Heart – Alive in Seattle (2003; 2017 reissue)

In 1995, Ann and Nancy Wilson decided to take a hiatus from Heart to focus on solo albums and tours as well as the Lovemongers, a side project. The two were finally ready to officially reunite in 2002, hitting the road with a new lineup including Scott Olson, Ben Smith, Alice in Chains bassist Mike Inez, and keyboardist Tom Kellock.

At the same time, the Wilsons were recording what would become Heart’s comeback album, 2004’s Jupiter’s Darling. The group provided sneak previews of their updated sound to fans during their Summer of Love tour, the final night of which is captured on the newly reissued Heart DVD Alive in Seattle. Fueled by their hometown crowd, Ann and Nancy Wilson display their musical range, variety of hits, and the reason why they are considered the foremost interpreters of Led Zeppelin.

Heart storms the stage with a raucous version of “Crazy on You,” with a barefooted Ann demonstrating her still-powerful vocals. Nancy executes some high kicks while playing rhythm guitar, egged on by the enthusiastic crowd. Heart next launches into “Sister Wild Rose,” a track with a distinct 1970s rock vibe reminiscent of Eddie Money’s “Two Tickets to Paradise.”

Their debt to Led Zeppelin is huge, and they show it with “The Witch,” a track that allows Ann to showcase her raspy vocals and storytelling ability. “Now you know the score / Because I set you straight,” she snarls. The duo treats fans to deeper cuts from Dog and Butterfly such as “Straight On” (during which Ann displays some impressive dance moves) and a lovely rendition of “Mistral Wind.” The latter song features Nancy Wilson playing acoustic guitar, tapping strings and proving why she remains an underrated guitarist.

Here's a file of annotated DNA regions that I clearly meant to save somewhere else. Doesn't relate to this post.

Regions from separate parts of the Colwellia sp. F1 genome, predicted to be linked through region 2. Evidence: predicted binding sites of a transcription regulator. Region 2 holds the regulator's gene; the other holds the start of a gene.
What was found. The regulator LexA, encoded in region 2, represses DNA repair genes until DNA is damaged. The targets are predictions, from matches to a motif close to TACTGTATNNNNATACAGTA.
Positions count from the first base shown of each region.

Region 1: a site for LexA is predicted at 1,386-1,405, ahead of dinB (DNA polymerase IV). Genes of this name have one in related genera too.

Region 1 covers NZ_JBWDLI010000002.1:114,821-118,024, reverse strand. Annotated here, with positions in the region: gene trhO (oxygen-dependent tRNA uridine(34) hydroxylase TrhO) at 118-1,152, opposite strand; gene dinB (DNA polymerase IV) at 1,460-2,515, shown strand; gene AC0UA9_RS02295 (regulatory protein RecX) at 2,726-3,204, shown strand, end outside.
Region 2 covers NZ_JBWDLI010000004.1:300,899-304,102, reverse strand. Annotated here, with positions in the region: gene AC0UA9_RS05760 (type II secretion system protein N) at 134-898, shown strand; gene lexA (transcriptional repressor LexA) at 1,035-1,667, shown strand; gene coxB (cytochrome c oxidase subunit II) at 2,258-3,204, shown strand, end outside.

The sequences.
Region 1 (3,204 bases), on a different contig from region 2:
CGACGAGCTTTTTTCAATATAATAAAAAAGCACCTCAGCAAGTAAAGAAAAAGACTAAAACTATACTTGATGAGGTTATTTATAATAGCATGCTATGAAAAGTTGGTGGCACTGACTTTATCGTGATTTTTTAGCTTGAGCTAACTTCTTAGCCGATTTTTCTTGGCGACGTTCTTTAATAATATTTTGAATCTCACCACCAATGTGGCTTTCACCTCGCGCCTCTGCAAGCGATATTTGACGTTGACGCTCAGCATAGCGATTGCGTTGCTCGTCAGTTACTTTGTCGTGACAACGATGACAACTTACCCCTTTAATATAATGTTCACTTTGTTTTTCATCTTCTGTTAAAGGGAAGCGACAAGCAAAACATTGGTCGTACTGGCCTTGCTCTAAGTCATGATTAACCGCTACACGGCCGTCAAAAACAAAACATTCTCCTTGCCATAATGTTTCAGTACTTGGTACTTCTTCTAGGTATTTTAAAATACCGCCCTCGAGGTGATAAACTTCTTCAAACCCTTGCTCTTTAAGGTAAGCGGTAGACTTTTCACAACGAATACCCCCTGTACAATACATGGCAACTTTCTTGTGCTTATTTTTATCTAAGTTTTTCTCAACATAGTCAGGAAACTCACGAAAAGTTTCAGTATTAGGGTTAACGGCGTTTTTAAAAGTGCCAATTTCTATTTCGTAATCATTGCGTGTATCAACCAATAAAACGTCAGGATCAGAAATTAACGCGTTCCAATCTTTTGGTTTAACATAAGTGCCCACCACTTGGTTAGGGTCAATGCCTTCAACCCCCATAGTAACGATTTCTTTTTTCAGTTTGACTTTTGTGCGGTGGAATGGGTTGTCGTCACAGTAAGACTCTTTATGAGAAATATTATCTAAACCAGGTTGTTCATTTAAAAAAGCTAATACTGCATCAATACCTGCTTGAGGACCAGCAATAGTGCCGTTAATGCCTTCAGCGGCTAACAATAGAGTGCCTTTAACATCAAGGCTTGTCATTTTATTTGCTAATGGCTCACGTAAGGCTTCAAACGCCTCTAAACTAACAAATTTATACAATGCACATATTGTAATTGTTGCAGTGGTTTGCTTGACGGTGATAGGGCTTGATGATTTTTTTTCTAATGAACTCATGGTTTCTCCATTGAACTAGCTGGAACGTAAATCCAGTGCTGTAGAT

Several emotional moments occur during Heart’s Seattle concert, including a moving cover of Elton John’s “Mona Lisas and Mad Hatters.” Dedicating the song to New York City, the sisters transform the lyrics into an ode to a place recently devastated by unimaginable tragedy. The Wilsons play few songs from their mid-1980s comeback, but they do include a powerfully stripped-down version of the power ballad “Alone.” Ann Wilson’s searing vocals, accompanied by Nancy’s acoustic guitar and a keyboardist, lend additional weight to the 1980s track, rendering it timeless.

Understanding that a large portion of their audience became fans during the 1970s, Heart cheerfully plays old chestnuts such as “Magic Man” and “Barracuda,” but they also pay tribute to Led Zeppelin through covers of “Battle of Evermore” and “Black Dog.” Only the bravest artists can tackle such iconic tracks convincingly, and Ann and Nancy Wilson accomplish the feat with apparent ease. Ann’s lead vocals on “Black Dog” provide a lesson in how to passionately sing pure rock and blues.

By the time they close the show with their signature track “Dreamboat Annie,” Heart has shown the audience their enduring influence and one element that sets the Wilsons apart from other rock bands: their sheer diversity. Rock, blues, and folk are abundant in their songs, allowing Heart to pay homage to their idols while staying relevant. Alive in Seattle provides a snapshot of a group on the verge of a comeback, rocking as hard as performers half their age.

Kit O'Toole

Kit O'Toole

Kit O'Toole is a lifelong music enthusiast who maintains a stand-alone music blog called Listen to the Band. In addition, she is the internet columnist and a contributing editor for Beatlefan magazine. She also holds an Ed.D. in Instructional Technology. Contact Something Else! at reviews@somethingelsereviews.com.
Kit O'Toole